“Each person must cast aside all of his sophisticated ideas and serve God in simplicity and innocence. For a person’s deeds should be greater than his wisdom.” —Rebbe Nachman of Breslov
To some, this is one of the most startling teachings in the Breslov panoply. Simplicity and innocence are not glamorous. And they don’t hold much appeal for a certain kind of brilliant person, the kind whose mind is a natural playground for intellectual hijinks.
That we should serve Hashem with simplicity and that our deeds should be greater than our wisdom, is also challenging for those whose service of Hashem is composed of complex psychospiritual and material devotions. Those who’ve been taught that life is a serious business (it is) and that if they aren’t in a constant state of suffering, struggling under the crushing burden of meticulously serving Hashem, then their service is flawed (It isn’t. That’s a lie.)
This teaching may also puzzle sincere seekers who are beginning to enter into their service of Hashem. They have questions about which path to follow. Does praying with choreographed flourishes please or impress Hashem? Is sitting through a class on kabbalah that no one (not even the teacher) understands, a ticket to redemption? Is simply doing the mitzvos optional, because after all Breslov Chassidus often emphasizes inner-work such as faith and joy?
Of course, the short answer to the above questions is “no”, because simplicity and innocence require truth. And if until now, you’ve thought that “yes” was the answer, that’s okay because change is possible. The present is not the same as the past. Whatever is in the past is certainly the will of God, but your own personal free choice begins now. This very moment. And this one.
Rebbe Nachman tells us: You can always begin again.
People Never Change…Or Do They?
Neuroplasticity (the brain’s ability to reorganize itself by forming new neural connections throughout life), is one of the most exciting scientific concepts to ever catch up with Rebbe Nachman’s teachings. Each one of the lessons in Likutey Moharan offers a tool or teaching you can use to reorganize and rewire your mind. The key to this overhaul is your ratzon, your will or desire. If you desire to change, you’ll choose to change. If you choose to change, you very likely will.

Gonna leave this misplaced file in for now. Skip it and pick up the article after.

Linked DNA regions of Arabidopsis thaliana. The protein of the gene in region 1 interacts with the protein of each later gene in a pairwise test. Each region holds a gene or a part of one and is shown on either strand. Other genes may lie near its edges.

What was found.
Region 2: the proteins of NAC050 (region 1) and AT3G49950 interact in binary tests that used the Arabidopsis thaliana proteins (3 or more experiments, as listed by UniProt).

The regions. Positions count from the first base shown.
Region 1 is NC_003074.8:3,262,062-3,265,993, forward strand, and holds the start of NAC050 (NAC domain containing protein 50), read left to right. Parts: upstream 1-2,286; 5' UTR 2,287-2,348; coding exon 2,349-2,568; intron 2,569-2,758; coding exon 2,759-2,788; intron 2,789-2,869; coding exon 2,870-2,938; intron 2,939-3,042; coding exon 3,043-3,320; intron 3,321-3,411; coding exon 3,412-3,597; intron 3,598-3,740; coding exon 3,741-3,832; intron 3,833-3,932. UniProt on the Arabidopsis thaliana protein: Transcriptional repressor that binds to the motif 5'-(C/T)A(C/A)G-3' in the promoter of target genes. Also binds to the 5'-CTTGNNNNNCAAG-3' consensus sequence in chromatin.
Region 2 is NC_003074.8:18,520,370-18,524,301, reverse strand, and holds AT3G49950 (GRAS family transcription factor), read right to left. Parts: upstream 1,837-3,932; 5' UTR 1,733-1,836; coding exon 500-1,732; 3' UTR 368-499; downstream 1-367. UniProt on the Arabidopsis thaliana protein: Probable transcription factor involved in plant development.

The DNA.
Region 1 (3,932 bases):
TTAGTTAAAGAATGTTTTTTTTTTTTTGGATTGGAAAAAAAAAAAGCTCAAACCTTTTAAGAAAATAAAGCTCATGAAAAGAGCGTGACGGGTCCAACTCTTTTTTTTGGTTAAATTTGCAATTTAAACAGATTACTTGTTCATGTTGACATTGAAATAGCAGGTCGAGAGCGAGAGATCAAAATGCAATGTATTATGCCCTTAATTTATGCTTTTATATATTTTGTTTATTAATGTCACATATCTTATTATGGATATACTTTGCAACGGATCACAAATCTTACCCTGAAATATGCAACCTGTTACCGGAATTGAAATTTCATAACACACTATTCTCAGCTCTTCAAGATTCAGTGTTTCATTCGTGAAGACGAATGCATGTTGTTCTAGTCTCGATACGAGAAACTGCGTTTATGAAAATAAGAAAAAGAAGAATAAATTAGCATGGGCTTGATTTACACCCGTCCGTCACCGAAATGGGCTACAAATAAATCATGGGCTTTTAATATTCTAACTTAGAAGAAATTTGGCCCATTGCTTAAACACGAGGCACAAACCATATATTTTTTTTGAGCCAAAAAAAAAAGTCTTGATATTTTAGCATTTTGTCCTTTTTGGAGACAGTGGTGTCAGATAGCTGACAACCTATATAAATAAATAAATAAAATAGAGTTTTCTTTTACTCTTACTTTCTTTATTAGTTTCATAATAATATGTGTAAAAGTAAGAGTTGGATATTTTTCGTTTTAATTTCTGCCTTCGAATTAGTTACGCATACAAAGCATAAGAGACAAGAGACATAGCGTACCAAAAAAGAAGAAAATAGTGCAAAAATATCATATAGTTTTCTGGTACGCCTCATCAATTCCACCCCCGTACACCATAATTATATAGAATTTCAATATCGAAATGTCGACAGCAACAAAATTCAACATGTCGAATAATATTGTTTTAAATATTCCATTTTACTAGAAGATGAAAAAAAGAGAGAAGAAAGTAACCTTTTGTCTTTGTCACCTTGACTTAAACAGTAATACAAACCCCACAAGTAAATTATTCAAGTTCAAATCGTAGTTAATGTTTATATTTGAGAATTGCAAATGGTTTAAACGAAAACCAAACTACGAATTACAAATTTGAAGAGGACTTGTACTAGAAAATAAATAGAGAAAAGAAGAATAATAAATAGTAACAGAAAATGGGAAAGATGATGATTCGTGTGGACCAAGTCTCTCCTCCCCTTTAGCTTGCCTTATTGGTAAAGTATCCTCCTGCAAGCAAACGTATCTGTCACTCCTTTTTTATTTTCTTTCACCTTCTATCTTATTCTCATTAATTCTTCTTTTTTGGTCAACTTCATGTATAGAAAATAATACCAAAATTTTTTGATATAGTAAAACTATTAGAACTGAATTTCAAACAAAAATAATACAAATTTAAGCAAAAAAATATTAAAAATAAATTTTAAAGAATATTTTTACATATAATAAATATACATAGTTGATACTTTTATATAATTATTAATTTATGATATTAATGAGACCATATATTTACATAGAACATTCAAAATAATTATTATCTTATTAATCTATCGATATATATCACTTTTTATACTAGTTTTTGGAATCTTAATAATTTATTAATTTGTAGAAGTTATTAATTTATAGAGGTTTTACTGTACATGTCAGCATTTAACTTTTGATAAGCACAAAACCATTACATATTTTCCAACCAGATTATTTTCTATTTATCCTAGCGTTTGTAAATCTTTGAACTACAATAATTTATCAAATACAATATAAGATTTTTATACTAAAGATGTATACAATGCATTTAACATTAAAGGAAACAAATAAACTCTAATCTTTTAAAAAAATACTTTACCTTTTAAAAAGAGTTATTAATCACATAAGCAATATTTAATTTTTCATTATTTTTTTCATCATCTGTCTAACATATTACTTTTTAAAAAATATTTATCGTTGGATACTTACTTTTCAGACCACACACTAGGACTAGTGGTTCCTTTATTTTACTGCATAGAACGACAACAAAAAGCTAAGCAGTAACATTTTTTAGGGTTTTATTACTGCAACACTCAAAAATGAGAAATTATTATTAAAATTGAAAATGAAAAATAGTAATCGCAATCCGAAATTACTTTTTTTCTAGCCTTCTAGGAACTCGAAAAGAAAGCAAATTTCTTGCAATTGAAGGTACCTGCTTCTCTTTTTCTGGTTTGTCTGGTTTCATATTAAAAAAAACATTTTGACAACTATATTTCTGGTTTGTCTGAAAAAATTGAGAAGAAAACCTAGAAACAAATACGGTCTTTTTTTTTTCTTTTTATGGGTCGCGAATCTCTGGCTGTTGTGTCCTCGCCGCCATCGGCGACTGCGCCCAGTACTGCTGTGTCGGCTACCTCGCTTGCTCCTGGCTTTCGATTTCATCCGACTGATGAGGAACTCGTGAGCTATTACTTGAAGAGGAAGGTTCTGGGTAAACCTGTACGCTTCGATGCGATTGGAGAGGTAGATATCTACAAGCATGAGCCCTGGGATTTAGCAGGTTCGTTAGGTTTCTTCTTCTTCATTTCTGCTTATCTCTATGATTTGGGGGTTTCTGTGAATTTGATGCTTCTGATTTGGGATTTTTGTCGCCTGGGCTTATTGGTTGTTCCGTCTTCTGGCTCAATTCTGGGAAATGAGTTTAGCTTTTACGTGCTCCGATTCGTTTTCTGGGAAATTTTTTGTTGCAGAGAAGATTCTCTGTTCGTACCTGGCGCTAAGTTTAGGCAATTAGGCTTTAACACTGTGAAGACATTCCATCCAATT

If until now you’ve believed in an idea that holds you back, you are free to discard this limiting belief. If you choose to cultivate a love for Hashem that is stronger than your self-image and pride, you’ll begin to change the ways in which your mind and heart talk to each other.
You might not be able to fulfill all the mitzvos with intensive meticulousness andremain truthful and humble, but you may be able to do the mitzvos with love–if you aren’t afraid to let your defenses down a bit and focus on what counts. (Even if you look a bit foolish–and we all look a bit foolish, some of the time.)
Rebbe Nachman says you should be even willing to “roll around in all kinds of muck” in order to please Hashem and do His Will. When your love for Hashem is so strong you’re willing to forego your honor, social status, and even popularity; when you’re willing to toss aside the constructs of your intellect and follow the wisdom of the Tzaddik, a great gift is waiting for you.
Rebbe Nachman tells us about this gift: Hashem will cherish you as a King cherishes his child. The King will open doors to a treasury for you, a repository of precious insights. These insights will enable you to achieve a higher level of spiritual healing. You’ll be one magnificent step closer to home.
Based on Likutey Moharan II, Torah 5:18
*This doesn’t preclude doing teshuvah for the harm you’ve caused from past actions, but if the weight of your past is crushing you, then remind yourself that ultimately, in the deepest place, beyond where your mind and heart can reach, whatever happened was the ratzon Hashem.